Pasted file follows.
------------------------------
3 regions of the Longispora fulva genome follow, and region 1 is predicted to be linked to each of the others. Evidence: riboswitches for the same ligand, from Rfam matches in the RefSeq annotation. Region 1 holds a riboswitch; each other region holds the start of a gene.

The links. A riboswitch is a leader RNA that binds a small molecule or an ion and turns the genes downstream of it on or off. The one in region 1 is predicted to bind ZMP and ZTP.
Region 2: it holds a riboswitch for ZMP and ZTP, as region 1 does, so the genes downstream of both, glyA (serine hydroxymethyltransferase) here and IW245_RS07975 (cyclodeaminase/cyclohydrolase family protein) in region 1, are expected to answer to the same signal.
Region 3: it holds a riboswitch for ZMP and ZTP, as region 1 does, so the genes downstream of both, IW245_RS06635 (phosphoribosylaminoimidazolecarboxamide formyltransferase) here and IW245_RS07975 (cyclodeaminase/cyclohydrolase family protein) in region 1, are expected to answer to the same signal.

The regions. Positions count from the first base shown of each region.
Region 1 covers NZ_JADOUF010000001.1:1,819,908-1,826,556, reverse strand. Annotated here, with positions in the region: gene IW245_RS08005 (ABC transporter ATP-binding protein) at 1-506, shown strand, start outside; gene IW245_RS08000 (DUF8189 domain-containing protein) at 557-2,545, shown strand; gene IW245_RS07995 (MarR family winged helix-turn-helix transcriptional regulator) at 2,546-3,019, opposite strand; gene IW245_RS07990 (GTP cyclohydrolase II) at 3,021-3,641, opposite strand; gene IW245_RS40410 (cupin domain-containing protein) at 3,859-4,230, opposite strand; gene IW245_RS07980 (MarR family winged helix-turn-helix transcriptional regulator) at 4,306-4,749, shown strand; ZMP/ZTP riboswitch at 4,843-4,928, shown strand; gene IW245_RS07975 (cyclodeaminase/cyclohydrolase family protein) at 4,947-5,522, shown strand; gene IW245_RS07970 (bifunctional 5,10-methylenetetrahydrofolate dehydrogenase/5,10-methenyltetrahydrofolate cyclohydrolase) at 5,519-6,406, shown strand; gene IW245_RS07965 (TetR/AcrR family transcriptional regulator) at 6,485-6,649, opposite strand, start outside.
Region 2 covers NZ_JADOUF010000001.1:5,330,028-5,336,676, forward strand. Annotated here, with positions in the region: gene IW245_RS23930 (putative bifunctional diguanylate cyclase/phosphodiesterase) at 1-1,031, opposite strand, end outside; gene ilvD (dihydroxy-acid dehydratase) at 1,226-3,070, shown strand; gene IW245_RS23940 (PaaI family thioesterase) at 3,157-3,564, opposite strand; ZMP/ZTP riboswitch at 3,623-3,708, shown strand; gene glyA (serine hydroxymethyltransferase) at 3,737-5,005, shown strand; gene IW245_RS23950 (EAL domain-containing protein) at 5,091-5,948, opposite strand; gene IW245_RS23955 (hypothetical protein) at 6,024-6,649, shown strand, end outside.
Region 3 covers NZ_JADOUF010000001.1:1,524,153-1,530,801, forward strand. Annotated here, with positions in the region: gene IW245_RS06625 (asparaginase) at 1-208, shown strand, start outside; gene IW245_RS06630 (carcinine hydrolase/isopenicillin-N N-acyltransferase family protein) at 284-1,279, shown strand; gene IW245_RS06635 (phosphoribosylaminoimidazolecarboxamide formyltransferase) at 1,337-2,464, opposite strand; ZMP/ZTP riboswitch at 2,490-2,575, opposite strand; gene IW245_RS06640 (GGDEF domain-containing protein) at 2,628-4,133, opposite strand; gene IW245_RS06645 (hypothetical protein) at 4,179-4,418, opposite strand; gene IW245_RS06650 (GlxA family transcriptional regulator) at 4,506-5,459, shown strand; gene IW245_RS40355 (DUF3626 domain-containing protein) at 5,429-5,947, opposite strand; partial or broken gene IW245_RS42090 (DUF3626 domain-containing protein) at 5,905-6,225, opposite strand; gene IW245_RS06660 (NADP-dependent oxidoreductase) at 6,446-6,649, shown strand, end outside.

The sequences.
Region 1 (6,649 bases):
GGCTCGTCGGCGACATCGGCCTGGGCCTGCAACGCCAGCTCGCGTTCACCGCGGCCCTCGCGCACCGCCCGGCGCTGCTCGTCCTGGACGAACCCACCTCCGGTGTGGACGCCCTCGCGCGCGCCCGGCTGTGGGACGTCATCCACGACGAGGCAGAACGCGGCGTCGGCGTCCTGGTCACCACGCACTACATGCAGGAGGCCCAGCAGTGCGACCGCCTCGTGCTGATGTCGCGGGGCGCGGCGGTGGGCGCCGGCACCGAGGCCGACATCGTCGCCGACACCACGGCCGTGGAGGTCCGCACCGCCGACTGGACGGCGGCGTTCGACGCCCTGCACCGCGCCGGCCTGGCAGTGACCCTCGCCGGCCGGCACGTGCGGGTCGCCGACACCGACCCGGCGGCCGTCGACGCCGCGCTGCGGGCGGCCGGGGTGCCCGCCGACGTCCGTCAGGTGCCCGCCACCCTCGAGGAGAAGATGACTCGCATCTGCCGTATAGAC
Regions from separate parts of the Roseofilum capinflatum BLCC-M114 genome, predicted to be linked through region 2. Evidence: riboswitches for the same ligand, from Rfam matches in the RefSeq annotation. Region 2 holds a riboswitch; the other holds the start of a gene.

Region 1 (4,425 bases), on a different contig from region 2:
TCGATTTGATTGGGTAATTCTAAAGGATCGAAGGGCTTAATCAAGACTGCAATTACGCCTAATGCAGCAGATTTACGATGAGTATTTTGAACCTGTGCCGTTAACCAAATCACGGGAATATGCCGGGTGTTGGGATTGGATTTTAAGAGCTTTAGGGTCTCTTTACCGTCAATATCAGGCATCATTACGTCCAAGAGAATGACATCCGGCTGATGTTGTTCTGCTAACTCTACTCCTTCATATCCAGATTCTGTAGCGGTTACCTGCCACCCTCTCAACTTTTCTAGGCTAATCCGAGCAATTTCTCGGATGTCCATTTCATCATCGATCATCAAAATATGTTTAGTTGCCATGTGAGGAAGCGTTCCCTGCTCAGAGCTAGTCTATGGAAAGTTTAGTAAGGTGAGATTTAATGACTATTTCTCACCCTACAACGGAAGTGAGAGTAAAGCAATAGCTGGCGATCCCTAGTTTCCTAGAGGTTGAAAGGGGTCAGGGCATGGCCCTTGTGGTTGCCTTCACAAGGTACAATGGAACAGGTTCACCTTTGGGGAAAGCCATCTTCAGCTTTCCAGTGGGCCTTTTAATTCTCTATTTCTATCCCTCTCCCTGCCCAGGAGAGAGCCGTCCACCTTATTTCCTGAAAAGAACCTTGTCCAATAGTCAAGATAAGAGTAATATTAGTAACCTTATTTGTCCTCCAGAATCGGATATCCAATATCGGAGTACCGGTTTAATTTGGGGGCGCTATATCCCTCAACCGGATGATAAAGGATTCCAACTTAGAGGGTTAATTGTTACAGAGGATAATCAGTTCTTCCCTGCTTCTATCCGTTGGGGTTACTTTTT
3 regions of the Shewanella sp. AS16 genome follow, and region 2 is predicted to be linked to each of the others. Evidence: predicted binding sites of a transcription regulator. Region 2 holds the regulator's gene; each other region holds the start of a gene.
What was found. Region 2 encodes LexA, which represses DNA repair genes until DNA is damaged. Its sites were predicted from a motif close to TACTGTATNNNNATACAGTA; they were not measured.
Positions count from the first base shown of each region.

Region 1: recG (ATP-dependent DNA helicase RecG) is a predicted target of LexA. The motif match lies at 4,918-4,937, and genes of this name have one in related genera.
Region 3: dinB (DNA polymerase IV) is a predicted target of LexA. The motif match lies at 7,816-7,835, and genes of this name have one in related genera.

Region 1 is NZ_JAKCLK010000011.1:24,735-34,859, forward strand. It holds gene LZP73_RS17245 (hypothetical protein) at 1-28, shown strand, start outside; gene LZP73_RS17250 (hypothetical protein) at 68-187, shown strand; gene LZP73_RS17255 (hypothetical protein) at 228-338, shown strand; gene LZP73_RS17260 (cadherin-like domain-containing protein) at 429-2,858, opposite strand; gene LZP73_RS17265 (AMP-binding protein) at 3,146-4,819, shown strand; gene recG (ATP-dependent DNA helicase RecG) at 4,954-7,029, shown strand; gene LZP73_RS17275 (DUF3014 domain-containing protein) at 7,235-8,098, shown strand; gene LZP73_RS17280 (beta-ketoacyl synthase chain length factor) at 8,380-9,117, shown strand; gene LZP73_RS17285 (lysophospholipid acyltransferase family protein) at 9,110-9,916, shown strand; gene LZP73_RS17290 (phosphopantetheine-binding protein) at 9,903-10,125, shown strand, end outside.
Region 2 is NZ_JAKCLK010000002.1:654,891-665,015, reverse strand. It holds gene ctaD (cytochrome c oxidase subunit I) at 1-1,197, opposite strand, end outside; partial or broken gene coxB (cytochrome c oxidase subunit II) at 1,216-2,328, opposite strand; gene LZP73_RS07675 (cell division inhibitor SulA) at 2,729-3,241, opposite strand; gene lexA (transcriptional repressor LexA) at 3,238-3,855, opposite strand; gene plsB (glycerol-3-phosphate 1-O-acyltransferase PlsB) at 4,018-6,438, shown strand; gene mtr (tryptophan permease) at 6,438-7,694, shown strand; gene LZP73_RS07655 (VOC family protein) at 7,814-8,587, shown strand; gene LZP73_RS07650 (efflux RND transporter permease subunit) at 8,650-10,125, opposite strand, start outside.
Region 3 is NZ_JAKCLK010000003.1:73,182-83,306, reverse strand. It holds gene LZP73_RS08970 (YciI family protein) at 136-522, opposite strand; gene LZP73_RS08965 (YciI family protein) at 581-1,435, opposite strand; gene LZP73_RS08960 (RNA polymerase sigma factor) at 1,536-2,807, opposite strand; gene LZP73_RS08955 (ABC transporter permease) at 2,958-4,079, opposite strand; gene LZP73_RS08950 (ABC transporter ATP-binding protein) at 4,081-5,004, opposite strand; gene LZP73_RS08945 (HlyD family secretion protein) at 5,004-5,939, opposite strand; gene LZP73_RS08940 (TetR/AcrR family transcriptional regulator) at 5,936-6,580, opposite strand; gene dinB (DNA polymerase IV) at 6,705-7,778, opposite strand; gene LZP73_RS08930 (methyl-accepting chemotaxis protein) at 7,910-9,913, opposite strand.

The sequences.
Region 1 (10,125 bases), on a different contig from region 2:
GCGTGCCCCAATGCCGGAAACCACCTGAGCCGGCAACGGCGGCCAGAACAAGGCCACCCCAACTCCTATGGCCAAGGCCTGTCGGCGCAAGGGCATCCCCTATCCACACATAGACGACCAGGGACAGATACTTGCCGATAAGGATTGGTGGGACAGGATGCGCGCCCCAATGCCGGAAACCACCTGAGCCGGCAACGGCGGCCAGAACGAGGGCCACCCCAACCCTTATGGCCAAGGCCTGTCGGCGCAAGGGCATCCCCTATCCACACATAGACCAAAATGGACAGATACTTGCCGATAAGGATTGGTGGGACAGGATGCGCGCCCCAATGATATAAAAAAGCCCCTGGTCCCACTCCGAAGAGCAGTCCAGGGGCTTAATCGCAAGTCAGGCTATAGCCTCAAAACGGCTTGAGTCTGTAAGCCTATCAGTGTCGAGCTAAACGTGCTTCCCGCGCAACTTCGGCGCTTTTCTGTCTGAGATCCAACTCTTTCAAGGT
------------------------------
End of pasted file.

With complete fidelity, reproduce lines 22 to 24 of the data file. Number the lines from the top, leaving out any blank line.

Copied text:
Region 3 is NZ_JAKCLK010000003.1:73,182-83,306, reverse strand. It holds gene LZP73_RS08970 (YciI family protein) at 136-522, opposite strand; gene LZP73_RS08965 (YciI family protein) at 581-1,435, opposite strand; gene LZP73_RS08960 (RNA polymerase sigma factor) at 1,536-2,807, opposite strand; gene LZP73_RS08955 (ABC transporter permease) at 2,958-4,079, opposite strand; gene LZP73_RS08950 (ABC transporter ATP-binding protein) at 4,081-5,004, opposite strand; gene LZP73_RS08945 (HlyD family secretion protein) at 5,004-5,939, opposite strand; gene LZP73_RS08940 (TetR/AcrR family transcriptional regulator) at 5,936-6,580, opposite strand; gene dinB (DNA polymerase IV) at 6,705-7,778, opposite strand; gene LZP73_RS08930 (methyl-accepting chemotaxis protein) at 7,910-9,913, opposite strand.

The sequences.
Region 1 (10,125 bases), on a different contig from region 2: